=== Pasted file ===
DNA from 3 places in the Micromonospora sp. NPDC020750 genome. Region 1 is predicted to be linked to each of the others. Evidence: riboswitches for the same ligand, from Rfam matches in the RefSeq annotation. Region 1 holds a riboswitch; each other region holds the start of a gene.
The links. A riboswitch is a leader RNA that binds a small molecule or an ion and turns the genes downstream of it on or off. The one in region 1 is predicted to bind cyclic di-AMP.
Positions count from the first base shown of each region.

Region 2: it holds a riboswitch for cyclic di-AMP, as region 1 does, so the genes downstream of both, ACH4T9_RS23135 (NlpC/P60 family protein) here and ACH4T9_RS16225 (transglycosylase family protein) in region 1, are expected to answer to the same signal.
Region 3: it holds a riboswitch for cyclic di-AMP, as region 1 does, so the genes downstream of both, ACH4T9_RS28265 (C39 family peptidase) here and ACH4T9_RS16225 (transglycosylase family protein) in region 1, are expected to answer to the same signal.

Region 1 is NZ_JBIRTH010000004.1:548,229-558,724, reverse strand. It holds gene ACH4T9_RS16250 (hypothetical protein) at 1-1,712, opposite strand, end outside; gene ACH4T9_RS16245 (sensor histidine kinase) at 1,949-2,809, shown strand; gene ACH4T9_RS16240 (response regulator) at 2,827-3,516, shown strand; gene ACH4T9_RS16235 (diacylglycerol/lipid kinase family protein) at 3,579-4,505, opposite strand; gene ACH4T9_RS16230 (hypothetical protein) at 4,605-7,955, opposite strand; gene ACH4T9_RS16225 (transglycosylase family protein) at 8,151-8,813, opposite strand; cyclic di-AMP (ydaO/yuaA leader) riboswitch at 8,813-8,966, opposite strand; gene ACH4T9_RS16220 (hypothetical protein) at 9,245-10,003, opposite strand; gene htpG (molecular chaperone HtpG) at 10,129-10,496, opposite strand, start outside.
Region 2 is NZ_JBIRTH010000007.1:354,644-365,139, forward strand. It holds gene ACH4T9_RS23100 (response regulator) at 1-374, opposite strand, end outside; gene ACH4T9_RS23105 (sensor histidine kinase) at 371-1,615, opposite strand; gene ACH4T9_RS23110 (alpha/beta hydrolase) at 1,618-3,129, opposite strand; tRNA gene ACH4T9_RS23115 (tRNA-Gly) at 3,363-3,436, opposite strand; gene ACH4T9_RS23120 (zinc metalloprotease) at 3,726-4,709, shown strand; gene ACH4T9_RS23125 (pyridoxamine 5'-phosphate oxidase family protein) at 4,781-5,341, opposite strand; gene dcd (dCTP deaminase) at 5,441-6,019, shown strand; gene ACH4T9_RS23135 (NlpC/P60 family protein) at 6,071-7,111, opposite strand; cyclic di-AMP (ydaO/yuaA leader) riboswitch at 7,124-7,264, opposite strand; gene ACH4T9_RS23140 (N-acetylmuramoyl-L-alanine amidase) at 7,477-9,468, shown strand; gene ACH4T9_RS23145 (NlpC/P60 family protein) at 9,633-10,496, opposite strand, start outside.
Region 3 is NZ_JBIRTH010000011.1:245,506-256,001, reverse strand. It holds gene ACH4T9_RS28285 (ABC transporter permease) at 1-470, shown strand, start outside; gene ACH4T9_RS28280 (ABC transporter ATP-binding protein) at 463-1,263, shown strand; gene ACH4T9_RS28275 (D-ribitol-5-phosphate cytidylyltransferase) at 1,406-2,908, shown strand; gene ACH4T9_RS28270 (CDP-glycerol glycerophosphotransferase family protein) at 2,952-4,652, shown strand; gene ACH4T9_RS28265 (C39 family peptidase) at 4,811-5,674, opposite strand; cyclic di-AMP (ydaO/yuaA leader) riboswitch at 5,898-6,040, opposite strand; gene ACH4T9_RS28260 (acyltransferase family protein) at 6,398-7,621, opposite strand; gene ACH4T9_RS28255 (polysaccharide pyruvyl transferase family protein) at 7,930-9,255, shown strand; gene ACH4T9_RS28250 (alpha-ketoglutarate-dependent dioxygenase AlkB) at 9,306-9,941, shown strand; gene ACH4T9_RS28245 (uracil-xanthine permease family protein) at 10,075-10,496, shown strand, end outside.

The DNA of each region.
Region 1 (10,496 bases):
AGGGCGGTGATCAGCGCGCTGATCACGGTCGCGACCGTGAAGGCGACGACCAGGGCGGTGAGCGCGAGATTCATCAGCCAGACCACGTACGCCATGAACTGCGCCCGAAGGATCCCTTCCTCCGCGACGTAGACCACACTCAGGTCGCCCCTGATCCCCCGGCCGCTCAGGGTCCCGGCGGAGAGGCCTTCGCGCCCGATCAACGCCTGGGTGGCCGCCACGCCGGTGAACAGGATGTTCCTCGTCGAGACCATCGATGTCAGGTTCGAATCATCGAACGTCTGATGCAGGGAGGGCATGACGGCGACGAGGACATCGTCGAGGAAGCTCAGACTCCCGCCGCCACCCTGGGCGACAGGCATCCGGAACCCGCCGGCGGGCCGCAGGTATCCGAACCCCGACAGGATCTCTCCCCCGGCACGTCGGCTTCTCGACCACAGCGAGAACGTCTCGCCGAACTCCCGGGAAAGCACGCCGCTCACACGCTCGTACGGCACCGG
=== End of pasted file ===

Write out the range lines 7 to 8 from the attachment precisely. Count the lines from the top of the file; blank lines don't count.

Region 2 is NZ_JBIRTH010000007.1:354,644-365,139, forward strand. It holds gene ACH4T9_RS23100 (response regulator) at 1-374, opposite strand, end outside; gene ACH4T9_RS23105 (sensor histidine kinase) at 371-1,615, opposite strand; gene ACH4T9_RS23110 (alpha/beta hydrolase) at 1,618-3,129, opposite strand; tRNA gene ACH4T9_RS23115 (tRNA-Gly) at 3,363-3,436, opposite strand; gene ACH4T9_RS23120 (zinc metalloprotease) at 3,726-4,709, shown strand; gene ACH4T9_RS23125 (pyridoxamine 5'-phosphate oxidase family protein) at 4,781-5,341, opposite strand; gene dcd (dCTP deaminase) at 5,441-6,019, shown strand; gene ACH4T9_RS23135 (NlpC/P60 family protein) at 6,071-7,111, opposite strand; cyclic di-AMP (ydaO/yuaA leader) riboswitch at 7,124-7,264, opposite strand; gene ACH4T9_RS23140 (N-acetylmuramoyl-L-alanine amidase) at 7,477-9,468, shown strand; gene ACH4T9_RS23145 (NlpC/P60 family protein) at 9,633-10,496, opposite strand, start outside.
Region 3 is NZ_JBIRTH010000011.1:245,506-256,001, reverse strand. It holds gene ACH4T9_RS28285 (ABC transporter permease) at 1-470, shown strand, start outside; gene ACH4T9_RS28280 (ABC transporter ATP-binding protein) at 463-1,263, shown strand; gene ACH4T9_RS28275 (D-ribitol-5-phosphate cytidylyltransferase) at 1,406-2,908, shown strand; gene ACH4T9_RS28270 (CDP-glycerol glycerophosphotransferase family protein) at 2,952-4,652, shown strand; gene ACH4T9_RS28265 (C39 family peptidase) at 4,811-5,674, opposite strand; cyclic di-AMP (ydaO/yuaA leader) riboswitch at 5,898-6,040, opposite strand; gene ACH4T9_RS28260 (acyltransferase family protein) at 6,398-7,621, opposite strand; gene ACH4T9_RS28255 (polysaccharide pyruvyl transferase family protein) at 7,930-9,255, shown strand; gene ACH4T9_RS28250 (alpha-ketoglutarate-dependent dioxygenase AlkB) at 9,306-9,941, shown strand; gene ACH4T9_RS28245 (uracil-xanthine permease family protein) at 10,075-10,496, shown strand, end outside.